The next surprise for me was how open the students were to new technology. We adults, especially those of us in the tech industry, typically develop strong opinions and viewpoints about technology and resist any influence or change once our perspectives are set. Not so with students… they are sponges for information. They’ll absorb and learn anything and everything… they are limited or influenced by biases or previous experience. Is it cool? Is it interesting? Is it new? They’ll take it on… and that was very refreshing and made it fun. I just hope that maturity and experience doesn’t drill that passion out of them too quickly.
That said, at the beginning of the year I asked the class “how many of you are considering a degree in science or technology?” Less than half the class raised their hands. That jolted me a bit… here we have a set of really smart students who actively elected to take a challenging technology course, who arguably would be the most suitable for science and engineering disciplines – but less than half were considering it. Unfortunately, I forgot to ask the same question at the end of the year… so I don’t know if any intent changed. I do know that several of the students were going on to some great CS programs at very good universities – which makes me optimistic.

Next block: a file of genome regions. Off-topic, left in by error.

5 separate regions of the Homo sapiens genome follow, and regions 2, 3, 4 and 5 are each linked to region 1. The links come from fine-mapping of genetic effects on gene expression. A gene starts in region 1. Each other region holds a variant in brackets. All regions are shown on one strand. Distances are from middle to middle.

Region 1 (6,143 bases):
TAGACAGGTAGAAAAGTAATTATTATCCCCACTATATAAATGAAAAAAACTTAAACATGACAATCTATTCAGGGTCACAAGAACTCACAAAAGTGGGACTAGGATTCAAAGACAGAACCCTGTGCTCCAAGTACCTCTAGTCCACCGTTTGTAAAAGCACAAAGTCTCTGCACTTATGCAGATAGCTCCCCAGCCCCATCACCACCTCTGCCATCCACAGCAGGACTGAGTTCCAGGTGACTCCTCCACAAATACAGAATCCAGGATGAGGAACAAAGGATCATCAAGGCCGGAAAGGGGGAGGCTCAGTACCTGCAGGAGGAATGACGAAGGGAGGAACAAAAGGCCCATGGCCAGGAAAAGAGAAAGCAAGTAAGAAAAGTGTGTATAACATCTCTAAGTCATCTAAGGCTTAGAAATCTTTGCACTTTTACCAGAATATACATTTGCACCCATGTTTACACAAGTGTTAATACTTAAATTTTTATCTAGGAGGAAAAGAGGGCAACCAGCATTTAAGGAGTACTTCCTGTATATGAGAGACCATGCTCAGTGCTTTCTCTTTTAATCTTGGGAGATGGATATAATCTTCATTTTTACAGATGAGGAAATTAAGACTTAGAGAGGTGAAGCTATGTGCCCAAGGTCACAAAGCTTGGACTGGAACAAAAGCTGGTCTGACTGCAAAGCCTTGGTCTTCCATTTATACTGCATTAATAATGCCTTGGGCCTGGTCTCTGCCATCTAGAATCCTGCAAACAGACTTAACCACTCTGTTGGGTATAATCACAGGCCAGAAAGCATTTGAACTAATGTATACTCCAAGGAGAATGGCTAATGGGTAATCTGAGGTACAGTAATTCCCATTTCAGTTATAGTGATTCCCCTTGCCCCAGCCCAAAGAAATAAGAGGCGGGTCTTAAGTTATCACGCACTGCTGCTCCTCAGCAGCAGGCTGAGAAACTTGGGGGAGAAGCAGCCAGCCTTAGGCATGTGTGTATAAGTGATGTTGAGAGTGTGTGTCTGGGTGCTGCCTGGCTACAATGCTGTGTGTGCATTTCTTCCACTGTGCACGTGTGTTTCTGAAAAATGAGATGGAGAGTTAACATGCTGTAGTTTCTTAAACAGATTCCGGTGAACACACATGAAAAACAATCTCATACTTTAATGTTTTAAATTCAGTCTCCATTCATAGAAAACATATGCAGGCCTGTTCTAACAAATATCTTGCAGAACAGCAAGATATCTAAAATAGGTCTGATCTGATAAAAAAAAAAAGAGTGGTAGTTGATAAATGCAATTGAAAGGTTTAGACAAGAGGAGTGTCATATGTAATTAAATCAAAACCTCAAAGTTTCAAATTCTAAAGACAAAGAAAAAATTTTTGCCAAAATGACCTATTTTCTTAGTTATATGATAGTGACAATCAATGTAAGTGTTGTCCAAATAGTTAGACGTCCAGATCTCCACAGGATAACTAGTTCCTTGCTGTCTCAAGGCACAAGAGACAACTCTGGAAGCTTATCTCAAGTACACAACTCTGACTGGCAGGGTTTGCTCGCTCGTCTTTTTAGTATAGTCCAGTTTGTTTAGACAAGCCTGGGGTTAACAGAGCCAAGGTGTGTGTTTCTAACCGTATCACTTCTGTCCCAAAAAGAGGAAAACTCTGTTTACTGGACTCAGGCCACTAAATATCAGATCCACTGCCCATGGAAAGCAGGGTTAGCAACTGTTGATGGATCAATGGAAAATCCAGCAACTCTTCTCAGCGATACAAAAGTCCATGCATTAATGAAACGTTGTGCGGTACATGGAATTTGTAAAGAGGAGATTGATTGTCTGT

An obvious observation was that the teacher really does make a difference – but I developed a deeper understanding of why that’s so. AP Computer Science can be a fairly dry topic… so it’s critical to find ways to connect with the students and make it compelling. The course curriculum is meant to take the full year – so staying on pace and having good lesson plans is critical. On top of that, the ability to quickly assess a student’s understanding and then keep track of that among the dozens and dozens of individuals is extremely challenging… teachers have developed expertise in this that is very unique. Just like a great mechanic can often tell how an engine is running just by listening to it, great teachers have a “sixth sense” in assessing the students and the class. A great educator combines all of these things: strong understanding of the curriculum, process and structure to keep the class on track, the innate ability to assess performance, the capability to personalize instruction for each student, and the ability to excite and inspire students – regardless of the subject. Again, I was fortunate that Doug had all of these qualities (most CS teachers I know do, actually).